The Northland region of New Zealand is full of legends and stories significant to Kiwi culture. Professor Kimberly O’Leary got to recently travel in the Northland region. She embraced the land – rich with beauty and meaning. Despite the possible difficulty to traverse the mountainous, hilly New Zealand terrain, she and her husband forged ahead to conquer Mount Manaia, located in the Whangerai Heads, like so many other travelers do each year.
The hike, consisting of over 1000 stairs, makes a short but steep trail through New Zealand bush, ferns, mangrove trees, and blooming flowers. The mountain is the remnants of a volcano that erupted 20 million years ago. At it’s top are five vertical stones that can be seen for miles around. Legend says that Chief Manaia, the Chief’s children, a rival Chief, and the rival Chief’s wife all turned to stone by the God of Thunder.
The hard climb was well worth the hardship and time. Professor O’Leary and her husband were rewarded at the top with stunning view of the bays and the surrounding area. Travelers also enjoy the walk through the tropical bush, replete with birdsong and the magnificent blooms of the Pahutakawa trees, often called by locals as the New Zealand Christmas tree due to its bedazzling red foliage during the holiday season.
The nearby Bay of Islands is considered the birthplace of New Zealand; home to Maori origin legends and the first Maori encounters with western sailors. Professor O’Leary ventured out by boat, traveling past the black rocks, nesting sea birds, beautiful islands, several pods of dolphins, and the famous Motu Kokako, also known as the “Hole in the Rock.” Motu Kokako represents strength through adversity after all it had endured to withstand the sea. The Urupukapuka Island water is so clear and translucent that you can see all the way to the bottom. All are treated to another stunning view of the bay, blooming pahutakawa, and jacaranda trees after a climb to the top.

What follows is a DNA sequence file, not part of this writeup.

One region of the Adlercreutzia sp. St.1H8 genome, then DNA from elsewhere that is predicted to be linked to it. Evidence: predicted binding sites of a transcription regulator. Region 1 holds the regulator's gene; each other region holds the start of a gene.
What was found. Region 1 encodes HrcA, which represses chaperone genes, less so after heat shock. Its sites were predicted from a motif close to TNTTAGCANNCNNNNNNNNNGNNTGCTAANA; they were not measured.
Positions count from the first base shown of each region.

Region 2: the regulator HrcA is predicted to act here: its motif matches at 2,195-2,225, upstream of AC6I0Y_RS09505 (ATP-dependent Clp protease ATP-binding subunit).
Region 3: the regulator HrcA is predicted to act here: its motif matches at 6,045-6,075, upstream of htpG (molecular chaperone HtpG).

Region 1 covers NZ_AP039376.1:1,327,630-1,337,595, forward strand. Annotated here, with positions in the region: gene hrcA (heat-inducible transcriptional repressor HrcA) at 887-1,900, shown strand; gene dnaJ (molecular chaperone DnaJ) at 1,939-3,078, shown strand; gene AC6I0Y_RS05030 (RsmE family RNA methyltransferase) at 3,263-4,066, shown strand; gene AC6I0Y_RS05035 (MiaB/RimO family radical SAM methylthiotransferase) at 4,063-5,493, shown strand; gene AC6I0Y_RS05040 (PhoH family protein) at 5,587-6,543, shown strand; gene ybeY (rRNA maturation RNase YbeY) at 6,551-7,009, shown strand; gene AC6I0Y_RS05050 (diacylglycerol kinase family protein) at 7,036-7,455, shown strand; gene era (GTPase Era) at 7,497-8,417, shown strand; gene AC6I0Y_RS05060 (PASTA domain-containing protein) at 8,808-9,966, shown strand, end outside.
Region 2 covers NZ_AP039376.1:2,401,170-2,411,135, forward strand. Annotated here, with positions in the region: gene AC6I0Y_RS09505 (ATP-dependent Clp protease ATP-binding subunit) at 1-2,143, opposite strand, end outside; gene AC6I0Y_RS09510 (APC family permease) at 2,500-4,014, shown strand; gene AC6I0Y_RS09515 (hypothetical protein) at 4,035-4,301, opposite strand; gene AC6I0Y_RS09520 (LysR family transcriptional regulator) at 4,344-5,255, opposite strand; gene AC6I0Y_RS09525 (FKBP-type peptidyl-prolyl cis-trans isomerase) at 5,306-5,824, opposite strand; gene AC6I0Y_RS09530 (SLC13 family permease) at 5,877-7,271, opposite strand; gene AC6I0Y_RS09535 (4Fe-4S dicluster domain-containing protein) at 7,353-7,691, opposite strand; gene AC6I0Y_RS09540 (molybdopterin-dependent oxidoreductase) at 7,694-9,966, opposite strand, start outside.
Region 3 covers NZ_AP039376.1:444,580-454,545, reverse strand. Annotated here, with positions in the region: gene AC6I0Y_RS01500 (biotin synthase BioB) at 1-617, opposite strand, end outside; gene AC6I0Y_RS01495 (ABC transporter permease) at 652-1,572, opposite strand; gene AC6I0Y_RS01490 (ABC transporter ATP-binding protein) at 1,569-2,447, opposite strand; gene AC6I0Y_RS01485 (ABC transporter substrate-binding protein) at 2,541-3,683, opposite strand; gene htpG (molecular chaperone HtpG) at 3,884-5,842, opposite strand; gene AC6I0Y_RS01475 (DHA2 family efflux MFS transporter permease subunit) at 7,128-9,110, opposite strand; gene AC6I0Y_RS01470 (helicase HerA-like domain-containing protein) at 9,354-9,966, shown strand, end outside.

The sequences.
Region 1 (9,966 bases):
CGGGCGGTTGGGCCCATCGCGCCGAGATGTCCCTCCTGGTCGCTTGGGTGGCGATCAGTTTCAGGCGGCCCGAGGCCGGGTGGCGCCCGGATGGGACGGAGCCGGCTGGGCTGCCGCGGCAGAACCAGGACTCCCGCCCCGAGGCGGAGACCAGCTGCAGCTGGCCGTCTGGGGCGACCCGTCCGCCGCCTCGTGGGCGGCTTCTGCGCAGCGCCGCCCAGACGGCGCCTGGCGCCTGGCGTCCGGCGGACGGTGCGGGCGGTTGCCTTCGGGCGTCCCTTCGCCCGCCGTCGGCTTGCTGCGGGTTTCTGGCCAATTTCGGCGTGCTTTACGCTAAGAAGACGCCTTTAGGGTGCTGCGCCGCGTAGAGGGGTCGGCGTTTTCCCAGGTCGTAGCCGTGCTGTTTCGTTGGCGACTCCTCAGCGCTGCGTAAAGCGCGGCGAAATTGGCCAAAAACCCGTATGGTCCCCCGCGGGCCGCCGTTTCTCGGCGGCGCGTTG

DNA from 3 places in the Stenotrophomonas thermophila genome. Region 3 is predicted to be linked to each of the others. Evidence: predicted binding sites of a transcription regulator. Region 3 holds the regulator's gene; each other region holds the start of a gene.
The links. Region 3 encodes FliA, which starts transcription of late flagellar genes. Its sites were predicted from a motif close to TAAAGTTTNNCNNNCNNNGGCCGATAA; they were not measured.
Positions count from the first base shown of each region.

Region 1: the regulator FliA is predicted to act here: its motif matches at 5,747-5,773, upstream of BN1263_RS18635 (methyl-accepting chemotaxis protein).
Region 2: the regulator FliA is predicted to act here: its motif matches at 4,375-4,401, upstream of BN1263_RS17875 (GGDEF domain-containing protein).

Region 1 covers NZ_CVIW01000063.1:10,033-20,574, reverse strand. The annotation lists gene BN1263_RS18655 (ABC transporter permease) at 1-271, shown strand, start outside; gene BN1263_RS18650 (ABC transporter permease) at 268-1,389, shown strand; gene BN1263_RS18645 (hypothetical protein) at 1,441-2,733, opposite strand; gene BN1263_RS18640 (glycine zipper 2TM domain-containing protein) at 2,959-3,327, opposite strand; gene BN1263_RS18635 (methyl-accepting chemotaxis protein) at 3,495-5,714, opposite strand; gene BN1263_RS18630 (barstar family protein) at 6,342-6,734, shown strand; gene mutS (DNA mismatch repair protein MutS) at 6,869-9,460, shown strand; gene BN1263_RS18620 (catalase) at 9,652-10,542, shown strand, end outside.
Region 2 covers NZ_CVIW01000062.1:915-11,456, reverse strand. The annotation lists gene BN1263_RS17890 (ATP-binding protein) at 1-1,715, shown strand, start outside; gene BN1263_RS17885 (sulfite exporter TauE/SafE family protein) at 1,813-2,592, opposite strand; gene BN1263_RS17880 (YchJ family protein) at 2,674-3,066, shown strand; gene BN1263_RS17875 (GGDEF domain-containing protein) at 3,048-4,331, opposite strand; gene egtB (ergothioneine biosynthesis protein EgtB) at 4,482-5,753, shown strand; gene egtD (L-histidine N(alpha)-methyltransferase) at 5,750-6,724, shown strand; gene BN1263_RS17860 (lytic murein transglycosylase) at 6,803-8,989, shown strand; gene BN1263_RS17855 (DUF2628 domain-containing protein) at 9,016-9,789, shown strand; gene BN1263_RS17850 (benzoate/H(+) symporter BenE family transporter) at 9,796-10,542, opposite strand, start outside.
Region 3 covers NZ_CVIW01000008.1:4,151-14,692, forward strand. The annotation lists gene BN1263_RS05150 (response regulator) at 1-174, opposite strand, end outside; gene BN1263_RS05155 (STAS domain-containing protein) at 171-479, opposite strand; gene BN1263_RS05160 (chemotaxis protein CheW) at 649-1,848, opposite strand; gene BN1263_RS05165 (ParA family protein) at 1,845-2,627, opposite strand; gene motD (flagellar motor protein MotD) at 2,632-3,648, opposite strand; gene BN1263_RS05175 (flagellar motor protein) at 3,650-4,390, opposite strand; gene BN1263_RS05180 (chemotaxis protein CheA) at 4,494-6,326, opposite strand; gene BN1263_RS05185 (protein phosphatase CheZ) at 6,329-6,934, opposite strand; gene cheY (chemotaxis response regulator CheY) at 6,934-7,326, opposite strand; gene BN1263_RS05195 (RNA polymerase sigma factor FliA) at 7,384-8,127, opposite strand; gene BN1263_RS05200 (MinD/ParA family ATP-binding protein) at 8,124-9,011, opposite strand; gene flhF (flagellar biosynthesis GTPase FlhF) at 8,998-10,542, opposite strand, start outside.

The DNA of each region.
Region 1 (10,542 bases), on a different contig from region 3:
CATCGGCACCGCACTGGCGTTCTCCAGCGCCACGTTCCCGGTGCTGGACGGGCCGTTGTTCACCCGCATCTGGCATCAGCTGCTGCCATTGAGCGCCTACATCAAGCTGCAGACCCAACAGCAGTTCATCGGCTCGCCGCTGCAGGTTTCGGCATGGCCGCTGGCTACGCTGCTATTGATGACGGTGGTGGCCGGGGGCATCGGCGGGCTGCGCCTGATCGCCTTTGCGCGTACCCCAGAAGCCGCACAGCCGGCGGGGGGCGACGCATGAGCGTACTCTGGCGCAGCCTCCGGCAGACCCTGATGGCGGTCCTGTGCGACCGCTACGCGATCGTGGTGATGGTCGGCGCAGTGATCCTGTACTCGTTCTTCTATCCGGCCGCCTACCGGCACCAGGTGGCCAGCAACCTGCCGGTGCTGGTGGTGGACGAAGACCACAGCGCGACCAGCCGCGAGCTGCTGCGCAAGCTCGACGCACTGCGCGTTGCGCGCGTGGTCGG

The trip to Cape Reinga had a breathtaking view of 90 mile beach. The Cape is at the upper most tip of New Zealand, and the place where the Tasman Sea meets the Pacific Ocean. The Maori believe this spot is the place where souls leap into the afterlife. Along the Tasman Sea coast, unspoiled beach extends for dozens of miles. It is said that the beach is 90 nautical miles from the Cape to Dargaville, hence the name “90-mile beach.” You get to ride a special “dune bus” about 40 miles on the sand of this beach.
Also in the region is the largest known living kauri tree. Kauri trees existed along with dinosaurs, formerly growing all over the world. The only living kauri trees are now in New Zealand, with sub-species growing in Australia. These trees are known for growing very large – second only to giant redwoods. They were harvested aggressively in the 19th century, and are now protected. The largest living tree is called Tane Mahuta, which is a Maori name meaning “Lord of the Forest.”
Tane Mahuta is estimated to be between 1500 and 2000 years old. Ancient fossilized remains of these trees produces amber, and speculators came from all over the world in the 19th century to mine for amber. Tane Mahuta grows in the Waipoua forest – a protected forest of native trees and plants and a special place.
Finding herself in the midst of ferns, birds, mountain tracks, dolphins, volcanic formations, the meeting of oceans, unspoiled beach and towering ancient trees, Professor Kimberly O’Leary found her own center, clear on the other side of the world.